Avvo, Endorsement, Fraud.
Framingham, Massachusetts divorce lawyer Howard Lewis endorses Taylor:
…and—oh, hell. 9,000-plus others, all of whom he couldn’t possibly know:
This practice of endorsing strangers on Avvo makes actual endorsements worthless. It’s as bad as—worse than—falsifying client reviews.
You don’t think Lewis picked 9,000 strangers to endorse, do you? It’s possible—he may have some paid marketeer posting endorsements to random accounts for him. But some of those endorsements are for people who have solicited them.
Those lawyers who solicit these reviews from people who don’t know them are committing a fraud on potential clients.
Do you think Avvo knows?
Of course Avvo knows. Avvo encourages it. I regularly receive emails such as this one:
They’re sent out by Avvo, I suspect to everyone in the perp’s email / Fæxbook / LinkedIn address book. Avvo wants lawyers who don’t know each other to endorse each other because it gives an imprimatur to the site as well as the lawyers.
Why would Lewis endorse 9,080 people—or, more likely, pay someone to post cookie-cutter endorsements? Is it out of the goodness of his heart? Oh, no. Howard Lewis knows lethal generosity. He knows the truth of endorsements—what I tell my friends when they ask for Avvo endorsements: it’s better not to ask for them. If you really want people to endorse you, endorse them.
I have endorsed several lawyers on Avvo; none of them asked, and each of them is someone I know well enough that I would refer potential clients to them in the real world. A number of lawyers have endorsed me; each of them knows me outside Avvo as well. I have removed Avvo endorsements when their subjects went off the rails. An endorsement means something to me—when I endorse someone I’m putting my name on the line. If I endorse a dud, my reputation suffers.
Guys like Howard Lewis? You can see the value they put on their reputations. And he’s nowhere close to the only one. He’s just the worst offender of the many—Eric Stepanov from Plainview, New York; Charles Franklin of Orlando; Edward Beckham of Caldwell, Idaho…—I quickly found by googling the boilerplate from some endorsements.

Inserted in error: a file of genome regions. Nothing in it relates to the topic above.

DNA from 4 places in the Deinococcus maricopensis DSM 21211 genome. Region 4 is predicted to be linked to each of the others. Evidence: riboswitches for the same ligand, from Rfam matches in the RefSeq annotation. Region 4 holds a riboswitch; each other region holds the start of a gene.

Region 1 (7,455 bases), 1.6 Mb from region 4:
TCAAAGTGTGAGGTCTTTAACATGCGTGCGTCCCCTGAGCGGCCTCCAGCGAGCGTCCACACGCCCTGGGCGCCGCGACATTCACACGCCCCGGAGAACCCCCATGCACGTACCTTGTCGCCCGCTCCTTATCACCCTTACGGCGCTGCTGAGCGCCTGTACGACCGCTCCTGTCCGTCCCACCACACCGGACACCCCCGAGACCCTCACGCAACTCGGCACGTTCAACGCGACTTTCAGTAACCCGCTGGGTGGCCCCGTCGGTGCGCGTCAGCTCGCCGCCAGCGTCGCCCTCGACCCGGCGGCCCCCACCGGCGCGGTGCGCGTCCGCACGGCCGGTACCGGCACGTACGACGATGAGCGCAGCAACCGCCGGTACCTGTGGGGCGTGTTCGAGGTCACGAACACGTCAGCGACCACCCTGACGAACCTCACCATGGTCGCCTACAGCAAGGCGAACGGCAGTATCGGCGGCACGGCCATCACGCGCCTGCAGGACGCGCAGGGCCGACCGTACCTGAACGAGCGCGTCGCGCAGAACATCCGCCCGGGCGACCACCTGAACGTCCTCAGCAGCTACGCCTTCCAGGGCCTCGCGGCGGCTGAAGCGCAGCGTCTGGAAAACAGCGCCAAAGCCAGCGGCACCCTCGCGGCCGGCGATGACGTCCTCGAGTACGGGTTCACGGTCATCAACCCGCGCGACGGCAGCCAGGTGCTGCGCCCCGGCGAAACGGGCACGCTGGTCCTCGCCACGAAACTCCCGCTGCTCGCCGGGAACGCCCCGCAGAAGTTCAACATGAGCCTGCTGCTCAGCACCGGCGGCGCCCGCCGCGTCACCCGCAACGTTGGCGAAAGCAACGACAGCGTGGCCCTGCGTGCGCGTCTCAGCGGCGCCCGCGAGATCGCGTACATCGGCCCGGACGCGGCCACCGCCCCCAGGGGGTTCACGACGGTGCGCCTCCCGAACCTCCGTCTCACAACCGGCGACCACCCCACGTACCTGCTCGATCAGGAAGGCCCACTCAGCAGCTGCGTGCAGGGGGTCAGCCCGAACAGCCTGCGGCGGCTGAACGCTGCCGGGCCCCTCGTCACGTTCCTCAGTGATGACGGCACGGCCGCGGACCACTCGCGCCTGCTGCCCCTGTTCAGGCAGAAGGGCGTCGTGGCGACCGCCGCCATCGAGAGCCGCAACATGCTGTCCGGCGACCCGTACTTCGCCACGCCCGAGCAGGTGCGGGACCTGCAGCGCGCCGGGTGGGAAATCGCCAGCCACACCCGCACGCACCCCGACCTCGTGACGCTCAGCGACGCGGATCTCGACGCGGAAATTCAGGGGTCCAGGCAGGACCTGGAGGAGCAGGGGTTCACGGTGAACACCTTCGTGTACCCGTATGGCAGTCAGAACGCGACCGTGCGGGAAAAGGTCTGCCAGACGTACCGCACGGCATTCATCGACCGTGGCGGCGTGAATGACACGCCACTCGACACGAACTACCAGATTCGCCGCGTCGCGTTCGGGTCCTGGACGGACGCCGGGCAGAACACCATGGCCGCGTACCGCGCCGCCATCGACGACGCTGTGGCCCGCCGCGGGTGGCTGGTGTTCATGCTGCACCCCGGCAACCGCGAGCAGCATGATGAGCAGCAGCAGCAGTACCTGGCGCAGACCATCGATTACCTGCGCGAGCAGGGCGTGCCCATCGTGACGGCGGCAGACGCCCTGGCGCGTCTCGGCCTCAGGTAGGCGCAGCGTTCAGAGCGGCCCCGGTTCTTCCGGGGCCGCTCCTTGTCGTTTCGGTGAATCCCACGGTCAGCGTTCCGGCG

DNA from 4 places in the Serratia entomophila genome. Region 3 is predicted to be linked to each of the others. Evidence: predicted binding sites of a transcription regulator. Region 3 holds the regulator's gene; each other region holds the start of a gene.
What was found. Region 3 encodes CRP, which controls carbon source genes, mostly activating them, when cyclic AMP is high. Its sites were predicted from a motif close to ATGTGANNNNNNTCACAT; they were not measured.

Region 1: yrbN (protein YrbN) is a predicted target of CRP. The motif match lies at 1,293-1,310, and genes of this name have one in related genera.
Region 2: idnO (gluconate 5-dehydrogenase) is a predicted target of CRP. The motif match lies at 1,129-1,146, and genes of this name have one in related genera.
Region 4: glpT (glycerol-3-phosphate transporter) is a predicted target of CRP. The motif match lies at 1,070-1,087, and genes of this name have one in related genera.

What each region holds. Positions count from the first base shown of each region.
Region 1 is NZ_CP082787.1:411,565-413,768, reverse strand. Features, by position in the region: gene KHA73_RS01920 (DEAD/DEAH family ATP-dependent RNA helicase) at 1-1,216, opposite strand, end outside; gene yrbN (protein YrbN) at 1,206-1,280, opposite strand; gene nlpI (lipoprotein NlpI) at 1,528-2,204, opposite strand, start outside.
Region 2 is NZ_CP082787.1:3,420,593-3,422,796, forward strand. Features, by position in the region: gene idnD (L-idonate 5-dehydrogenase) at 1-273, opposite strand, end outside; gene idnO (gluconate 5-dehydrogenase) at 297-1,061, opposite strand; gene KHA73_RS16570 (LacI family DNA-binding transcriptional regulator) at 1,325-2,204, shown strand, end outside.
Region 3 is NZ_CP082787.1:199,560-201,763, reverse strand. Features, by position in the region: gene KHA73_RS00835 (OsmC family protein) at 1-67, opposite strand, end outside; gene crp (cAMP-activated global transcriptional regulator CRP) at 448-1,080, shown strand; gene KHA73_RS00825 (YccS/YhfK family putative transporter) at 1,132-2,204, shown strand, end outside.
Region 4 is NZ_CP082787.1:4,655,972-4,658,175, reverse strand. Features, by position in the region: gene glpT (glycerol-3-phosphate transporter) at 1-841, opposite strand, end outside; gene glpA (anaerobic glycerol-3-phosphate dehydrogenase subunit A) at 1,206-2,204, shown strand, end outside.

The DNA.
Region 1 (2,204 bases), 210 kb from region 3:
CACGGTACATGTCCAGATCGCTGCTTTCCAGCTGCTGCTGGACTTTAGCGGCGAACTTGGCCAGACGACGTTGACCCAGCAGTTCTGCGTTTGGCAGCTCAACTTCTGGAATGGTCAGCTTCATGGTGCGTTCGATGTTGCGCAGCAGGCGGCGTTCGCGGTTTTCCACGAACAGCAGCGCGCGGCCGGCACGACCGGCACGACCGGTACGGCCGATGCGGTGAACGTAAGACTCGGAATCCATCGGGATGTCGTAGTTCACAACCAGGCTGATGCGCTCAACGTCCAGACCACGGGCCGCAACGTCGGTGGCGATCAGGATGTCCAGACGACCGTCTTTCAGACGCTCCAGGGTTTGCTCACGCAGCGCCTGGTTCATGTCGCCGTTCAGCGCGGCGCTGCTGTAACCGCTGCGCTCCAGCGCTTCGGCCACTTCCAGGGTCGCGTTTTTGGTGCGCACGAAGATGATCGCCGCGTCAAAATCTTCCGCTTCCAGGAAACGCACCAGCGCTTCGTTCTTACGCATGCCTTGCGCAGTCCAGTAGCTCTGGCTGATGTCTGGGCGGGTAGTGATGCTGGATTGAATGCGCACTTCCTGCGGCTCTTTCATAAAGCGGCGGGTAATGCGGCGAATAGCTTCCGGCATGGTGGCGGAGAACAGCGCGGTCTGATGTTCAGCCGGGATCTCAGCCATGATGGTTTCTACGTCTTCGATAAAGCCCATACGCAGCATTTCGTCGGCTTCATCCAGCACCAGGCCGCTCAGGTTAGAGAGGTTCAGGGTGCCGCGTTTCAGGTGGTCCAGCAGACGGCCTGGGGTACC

Avvo’s encouragement of fraudulent endorsements devalues real endorsements. I’ll still endorse those who deserve it, but I’ve also started giving endorsements like this one (to Bart Charles Craytor of Atlanta, Texas) to those strangers who send me solicitations:
In truth, I don’t know Mr. Craytor; never heard of him. But he doesn’t have many typos in his “about me” page, so when he had Avvo send me an email asking me to endorse him, I thought, “what the hell?” Why not endorse this guy who has this marketing website spam every stranger in his email address book with a request for an endorsement? That’s good enough for me. After all, it’s really hard to find a lawyer who offers contingent fees in criminal cases. And if I know nothing about him, so what? I don’t have to know him to endorse him, amirite? You don’t think the other lawyers endorsing him know him, do you? Why shouldn’t I bump up his endorsement numbers—that’s what uninformed potential clients are looking for (“Oooo, 35 endorsements. Shiny!”)—and help a brother out? After all, dear reader, we’re lawyers, and if we want to write endorsements that make you think that Bart is our nearest friend, the fact that we’ve neither met him nor seen him work won’t get in our way.
If you’d like an endorsement like that, then by all means have Avvo send me an email requesting an endorsement. If you wouldn’t, you’d better make damn sure I’m not in any of your contact lists before you sign up to have Avvo solicit endorsements on your behalf.
Better still, don’t let Avvo solicit endorsements on your behalf. Let your great work be your solicitation.
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